When Gertrude Darlow joined the Los Angeles Public Library in October 1893, there were less than twenty employees. During her thirty-plus years with the library, she worked under seven City Librarians, including legends such as Tessa Kelso, Mary L.
What comes to mind when the phrase “Middle Ages” comes up? You probably think of stories of knights in armor jousting. Or sitting through a history class where someone tried to teach you about the feudal system. Or some horrific forms of medical treatment or criminal punishment.
It’s been over forty years, but the water is flowing again at the Fort Moore Pioneer Memorial.
Since 1872 the Los Angeles Public Library has been home to some very interesting librarians. This is the first of an occasional series highlighting these fascinating people, many of whom are little known but had a role in the history of the city, connecting people with ideas, information, and resources.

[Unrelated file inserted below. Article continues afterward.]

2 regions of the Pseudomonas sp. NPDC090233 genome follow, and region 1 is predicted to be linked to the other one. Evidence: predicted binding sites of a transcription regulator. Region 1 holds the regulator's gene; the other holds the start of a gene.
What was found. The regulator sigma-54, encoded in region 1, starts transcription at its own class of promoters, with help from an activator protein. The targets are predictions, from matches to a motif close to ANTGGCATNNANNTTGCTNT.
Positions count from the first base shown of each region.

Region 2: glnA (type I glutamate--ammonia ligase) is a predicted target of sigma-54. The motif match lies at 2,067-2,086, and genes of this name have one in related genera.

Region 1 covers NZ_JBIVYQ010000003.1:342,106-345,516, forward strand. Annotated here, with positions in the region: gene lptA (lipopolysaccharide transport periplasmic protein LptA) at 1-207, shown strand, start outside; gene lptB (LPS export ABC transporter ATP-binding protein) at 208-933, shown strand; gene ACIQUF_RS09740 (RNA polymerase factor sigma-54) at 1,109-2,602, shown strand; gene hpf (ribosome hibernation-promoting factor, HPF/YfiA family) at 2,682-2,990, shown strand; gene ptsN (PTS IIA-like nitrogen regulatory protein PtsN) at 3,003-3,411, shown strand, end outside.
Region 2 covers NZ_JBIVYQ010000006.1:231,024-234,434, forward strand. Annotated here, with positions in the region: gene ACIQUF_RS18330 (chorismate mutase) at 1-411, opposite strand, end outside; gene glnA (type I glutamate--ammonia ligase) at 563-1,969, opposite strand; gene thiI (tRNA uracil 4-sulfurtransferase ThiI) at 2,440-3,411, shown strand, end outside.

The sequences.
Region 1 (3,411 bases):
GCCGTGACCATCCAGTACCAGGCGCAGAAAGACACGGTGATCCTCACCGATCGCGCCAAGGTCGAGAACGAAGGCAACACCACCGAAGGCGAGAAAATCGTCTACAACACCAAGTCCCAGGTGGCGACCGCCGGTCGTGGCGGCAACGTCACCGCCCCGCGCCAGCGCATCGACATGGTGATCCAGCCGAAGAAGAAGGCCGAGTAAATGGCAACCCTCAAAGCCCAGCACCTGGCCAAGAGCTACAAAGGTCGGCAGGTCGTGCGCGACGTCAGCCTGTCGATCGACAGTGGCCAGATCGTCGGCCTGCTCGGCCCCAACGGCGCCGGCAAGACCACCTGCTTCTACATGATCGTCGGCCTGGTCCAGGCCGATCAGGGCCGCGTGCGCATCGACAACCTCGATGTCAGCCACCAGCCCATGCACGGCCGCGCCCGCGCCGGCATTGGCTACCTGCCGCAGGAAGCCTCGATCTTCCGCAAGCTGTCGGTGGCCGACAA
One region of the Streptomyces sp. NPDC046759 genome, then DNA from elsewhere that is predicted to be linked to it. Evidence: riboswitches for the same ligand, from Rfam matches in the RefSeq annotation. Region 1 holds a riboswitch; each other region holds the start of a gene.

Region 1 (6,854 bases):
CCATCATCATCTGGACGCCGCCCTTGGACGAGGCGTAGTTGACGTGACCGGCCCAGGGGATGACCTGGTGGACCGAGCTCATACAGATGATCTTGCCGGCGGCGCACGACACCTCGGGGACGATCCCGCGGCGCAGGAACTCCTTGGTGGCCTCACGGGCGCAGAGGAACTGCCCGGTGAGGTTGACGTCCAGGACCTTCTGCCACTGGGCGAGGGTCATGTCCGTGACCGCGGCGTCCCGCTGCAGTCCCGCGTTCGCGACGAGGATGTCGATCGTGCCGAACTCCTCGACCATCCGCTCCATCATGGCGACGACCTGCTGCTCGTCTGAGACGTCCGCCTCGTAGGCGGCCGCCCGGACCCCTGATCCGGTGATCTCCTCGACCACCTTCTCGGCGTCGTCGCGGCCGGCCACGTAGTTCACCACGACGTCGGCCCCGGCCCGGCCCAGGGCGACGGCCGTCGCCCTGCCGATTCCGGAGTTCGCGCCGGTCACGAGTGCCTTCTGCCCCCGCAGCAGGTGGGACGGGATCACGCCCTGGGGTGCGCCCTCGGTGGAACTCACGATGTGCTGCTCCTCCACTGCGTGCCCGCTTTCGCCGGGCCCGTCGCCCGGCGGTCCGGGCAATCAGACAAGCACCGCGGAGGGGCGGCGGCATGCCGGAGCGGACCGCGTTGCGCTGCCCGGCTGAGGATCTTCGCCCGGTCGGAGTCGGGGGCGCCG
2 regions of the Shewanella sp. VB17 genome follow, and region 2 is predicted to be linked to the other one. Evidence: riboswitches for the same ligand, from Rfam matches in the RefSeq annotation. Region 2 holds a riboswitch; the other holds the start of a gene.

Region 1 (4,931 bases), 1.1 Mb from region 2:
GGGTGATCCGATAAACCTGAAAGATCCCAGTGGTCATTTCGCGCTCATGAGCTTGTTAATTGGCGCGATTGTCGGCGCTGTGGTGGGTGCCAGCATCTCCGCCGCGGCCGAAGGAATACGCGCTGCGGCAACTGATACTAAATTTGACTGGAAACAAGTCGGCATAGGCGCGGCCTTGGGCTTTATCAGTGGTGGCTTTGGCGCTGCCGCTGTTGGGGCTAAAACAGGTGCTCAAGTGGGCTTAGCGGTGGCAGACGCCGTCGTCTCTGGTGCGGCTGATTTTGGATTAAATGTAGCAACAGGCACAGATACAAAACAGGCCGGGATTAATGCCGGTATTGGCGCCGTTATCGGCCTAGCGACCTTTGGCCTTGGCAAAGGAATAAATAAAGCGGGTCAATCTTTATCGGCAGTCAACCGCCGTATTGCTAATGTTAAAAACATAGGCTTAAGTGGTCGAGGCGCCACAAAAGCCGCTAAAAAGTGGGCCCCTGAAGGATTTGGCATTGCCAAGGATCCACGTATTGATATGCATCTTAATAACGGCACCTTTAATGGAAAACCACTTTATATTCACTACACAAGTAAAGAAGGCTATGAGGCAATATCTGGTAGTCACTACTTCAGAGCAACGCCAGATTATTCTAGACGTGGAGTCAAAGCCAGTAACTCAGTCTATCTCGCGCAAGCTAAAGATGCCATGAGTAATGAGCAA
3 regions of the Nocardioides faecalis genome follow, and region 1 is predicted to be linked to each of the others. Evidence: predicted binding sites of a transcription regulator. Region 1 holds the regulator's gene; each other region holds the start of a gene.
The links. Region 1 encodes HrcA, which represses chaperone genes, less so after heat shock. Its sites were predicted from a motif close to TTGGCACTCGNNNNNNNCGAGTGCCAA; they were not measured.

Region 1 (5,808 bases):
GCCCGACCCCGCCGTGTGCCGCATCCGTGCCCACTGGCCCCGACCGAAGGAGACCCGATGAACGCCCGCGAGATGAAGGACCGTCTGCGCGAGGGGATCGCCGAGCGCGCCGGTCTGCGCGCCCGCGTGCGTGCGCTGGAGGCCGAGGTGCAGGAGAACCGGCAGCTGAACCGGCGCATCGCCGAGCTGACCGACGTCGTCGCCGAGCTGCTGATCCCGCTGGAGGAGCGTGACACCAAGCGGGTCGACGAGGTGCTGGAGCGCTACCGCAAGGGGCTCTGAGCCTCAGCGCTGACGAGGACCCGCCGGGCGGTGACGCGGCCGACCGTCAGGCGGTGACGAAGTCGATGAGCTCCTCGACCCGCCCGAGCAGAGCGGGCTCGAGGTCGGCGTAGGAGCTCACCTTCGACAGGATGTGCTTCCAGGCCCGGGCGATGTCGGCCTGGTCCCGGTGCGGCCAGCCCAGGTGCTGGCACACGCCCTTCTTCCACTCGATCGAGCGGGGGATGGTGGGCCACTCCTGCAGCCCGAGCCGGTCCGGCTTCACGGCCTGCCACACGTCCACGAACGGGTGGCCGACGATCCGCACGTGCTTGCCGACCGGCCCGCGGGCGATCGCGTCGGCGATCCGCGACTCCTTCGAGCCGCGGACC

In retrospect, it is ironic that the fire took place when it did: April 29, 1986. On that day, progress was quietly continuing with plans for a renovation of the original Central Library and a new multi-level addition.
The day my own dear Central Library reopened I got my name in the L.A. Times which elicited ragging from pals around the city.
A number of travelogues have been written about Los Angeles throughout the decades with a myriad of opinions on the cultural and social climate of the city. The City of Angels has been both praised and reviled in equal measures, but there is no question that it always leaves a lasting impression.
"It happened in New York, April 10th, nineteen years ago. Even my hand balks at the date. I had to push to write it down, just to keep the pen moving on the paper.
“All you need is love. But a little chocolate now and then doesn't hurt.” ― Charles M. Schulz.
Welcome back, Olivet and Sinai.